Biogeochemical cycles in paddy soil under water-saving irrigation

Paddy soils for rice production are traditionally flooded, and are therefore in general subjected to thoroughly different soil biogeochemical processes than upland soils. Indeed, in absence of oxygen, alternative electron acceptors are used during soil redox processes such as the decomposition of organic matter, which for example leads to the emission of the major greenhouse gas methane. Meanwhile, the use of water-saving irrigation practices is increasingly promoted and adopted in paddy rice production in order to deal with increasing water scarcity in many important rice-producing areas. In comparison with continuous flooding, the application of water-saving irrigation affects several biogeochemical processes because of the periodic introduction of oxygen. Yet, knowledge of the exact impact on many key processes can still be fundamentally improved, which is for example important to enable reliable model predictions of paddy field greenhouse gas emissions or rice yields. In this PhD, we firstly try to estimate to which extent lower methane emission under water-saving irrigation is caused by enhanced methane oxidation by methanotrophic bacteria. Secondly, we want to assess how the incorporation of exogenous organic matter such as rice straw can affect decomposition of native soil organic matter under different irrigation regimes. We expect that under water-saving irrigation, native soil organic matter would be less prone to decomposition, because the resulting lesser biogenic reduction of Fe3+ pedogenic oxides should enable more native soil organic matter to remain stabilised by sorption on those Fe oxides. Thirdly, high amounts of paddy soil ammonium are typically fixed in interlayers of negatively charged clay minerals, therefore becoming unavailable for plant uptake. We suspect that the application of water-saving irrigation would decrease the negative charge of clay minerals, leading to lower equilibrium fixed ammonium contents. These three research objectives are addressed by means of field, greenhouse and lab experiments using stable C and N isotopes. Lastly, we use experimental paddy field data to evaluate the performance of an existing mechanistic biogeochemical model, DNDC-Rice, in simulating the effects of water-saving irrigation management.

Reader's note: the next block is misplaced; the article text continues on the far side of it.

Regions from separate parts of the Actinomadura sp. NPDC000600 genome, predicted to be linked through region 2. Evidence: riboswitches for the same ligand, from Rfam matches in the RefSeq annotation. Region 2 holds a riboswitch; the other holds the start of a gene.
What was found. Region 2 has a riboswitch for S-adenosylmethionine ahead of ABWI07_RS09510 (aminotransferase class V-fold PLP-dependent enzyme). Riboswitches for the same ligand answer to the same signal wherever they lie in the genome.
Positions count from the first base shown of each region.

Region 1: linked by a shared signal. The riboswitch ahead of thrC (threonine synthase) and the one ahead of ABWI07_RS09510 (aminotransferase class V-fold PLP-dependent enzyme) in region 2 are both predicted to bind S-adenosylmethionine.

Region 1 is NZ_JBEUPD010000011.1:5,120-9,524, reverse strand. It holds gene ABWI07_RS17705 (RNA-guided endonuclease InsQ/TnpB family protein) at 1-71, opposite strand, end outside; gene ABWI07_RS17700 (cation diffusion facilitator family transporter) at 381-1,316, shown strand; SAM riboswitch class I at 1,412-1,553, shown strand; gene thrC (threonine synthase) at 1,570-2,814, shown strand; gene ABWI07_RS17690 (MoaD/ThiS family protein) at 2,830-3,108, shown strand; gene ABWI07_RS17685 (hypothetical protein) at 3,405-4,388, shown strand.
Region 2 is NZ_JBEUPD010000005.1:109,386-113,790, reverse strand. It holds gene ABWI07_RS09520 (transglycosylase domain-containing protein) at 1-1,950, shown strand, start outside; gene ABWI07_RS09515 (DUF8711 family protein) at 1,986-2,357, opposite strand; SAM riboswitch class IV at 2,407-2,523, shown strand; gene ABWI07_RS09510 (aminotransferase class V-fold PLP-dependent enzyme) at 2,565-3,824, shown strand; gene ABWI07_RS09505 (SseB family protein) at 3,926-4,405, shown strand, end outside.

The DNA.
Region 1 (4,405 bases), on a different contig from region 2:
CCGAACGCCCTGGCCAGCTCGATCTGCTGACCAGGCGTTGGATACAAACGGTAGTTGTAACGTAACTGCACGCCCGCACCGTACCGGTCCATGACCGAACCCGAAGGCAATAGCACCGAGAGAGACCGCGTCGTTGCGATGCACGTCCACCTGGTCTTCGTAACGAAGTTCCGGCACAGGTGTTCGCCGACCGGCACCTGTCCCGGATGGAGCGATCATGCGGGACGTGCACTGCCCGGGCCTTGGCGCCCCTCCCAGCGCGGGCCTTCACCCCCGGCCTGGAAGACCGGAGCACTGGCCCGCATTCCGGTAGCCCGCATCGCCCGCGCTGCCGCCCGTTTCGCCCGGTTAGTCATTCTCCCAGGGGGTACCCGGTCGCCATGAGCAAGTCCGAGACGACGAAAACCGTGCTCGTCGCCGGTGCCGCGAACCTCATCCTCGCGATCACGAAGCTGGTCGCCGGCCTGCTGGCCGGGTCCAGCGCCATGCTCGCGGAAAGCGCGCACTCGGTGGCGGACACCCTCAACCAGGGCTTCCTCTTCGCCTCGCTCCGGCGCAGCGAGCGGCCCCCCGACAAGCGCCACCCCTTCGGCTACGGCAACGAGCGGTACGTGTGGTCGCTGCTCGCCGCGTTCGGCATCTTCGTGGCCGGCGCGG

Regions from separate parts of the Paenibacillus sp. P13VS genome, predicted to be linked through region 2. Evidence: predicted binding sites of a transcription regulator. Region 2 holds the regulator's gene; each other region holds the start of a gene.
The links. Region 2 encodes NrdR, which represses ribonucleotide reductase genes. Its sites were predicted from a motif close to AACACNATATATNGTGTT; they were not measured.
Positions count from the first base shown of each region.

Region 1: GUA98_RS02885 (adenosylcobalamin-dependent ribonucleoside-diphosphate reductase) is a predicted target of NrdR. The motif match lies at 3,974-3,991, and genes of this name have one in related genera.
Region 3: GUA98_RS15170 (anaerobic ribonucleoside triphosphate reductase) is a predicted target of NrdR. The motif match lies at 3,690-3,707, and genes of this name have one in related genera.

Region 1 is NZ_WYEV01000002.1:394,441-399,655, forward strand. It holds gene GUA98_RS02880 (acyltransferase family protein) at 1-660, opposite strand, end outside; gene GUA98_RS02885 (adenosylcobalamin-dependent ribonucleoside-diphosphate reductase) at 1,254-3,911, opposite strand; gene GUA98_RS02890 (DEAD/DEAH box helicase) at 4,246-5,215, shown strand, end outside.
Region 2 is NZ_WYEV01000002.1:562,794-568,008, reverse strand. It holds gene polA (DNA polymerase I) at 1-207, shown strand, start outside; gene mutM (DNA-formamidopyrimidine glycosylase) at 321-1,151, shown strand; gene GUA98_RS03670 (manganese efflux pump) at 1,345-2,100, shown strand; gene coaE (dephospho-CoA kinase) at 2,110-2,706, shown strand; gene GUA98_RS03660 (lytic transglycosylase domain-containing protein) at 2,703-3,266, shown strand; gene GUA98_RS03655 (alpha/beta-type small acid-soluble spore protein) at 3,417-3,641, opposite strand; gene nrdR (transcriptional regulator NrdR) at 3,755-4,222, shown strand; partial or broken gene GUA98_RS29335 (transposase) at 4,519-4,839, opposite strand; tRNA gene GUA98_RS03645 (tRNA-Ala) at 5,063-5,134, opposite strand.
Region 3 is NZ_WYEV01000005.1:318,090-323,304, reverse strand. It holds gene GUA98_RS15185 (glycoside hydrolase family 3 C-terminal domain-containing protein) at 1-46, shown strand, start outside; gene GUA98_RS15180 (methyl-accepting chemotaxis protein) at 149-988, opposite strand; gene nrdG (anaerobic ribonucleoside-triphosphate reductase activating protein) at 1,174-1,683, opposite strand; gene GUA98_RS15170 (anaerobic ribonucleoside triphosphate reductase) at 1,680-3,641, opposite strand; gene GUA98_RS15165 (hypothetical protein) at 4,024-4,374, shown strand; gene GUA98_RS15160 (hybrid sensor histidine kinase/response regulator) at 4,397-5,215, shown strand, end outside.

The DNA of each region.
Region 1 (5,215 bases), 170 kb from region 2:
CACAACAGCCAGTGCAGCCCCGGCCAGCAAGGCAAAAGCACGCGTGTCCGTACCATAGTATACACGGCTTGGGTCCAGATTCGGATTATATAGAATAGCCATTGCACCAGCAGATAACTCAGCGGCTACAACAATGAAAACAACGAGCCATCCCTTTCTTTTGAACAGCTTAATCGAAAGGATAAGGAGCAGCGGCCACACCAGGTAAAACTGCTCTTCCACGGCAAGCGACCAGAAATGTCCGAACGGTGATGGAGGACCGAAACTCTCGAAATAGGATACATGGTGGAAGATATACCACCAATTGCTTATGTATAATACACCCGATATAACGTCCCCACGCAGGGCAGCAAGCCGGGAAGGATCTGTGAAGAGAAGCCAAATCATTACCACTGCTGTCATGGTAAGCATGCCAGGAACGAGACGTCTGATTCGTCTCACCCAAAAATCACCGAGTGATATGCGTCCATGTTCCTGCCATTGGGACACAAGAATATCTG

Scheme paddy soils
Paddy soil biogeochemical cycles

   

experimental rice field Italy
Experimental paddy field in Italy

Greenhouse experiment
Pot experiment in tropical greenhouse 

    

DNDC-Rice
DNDC-Rice simulations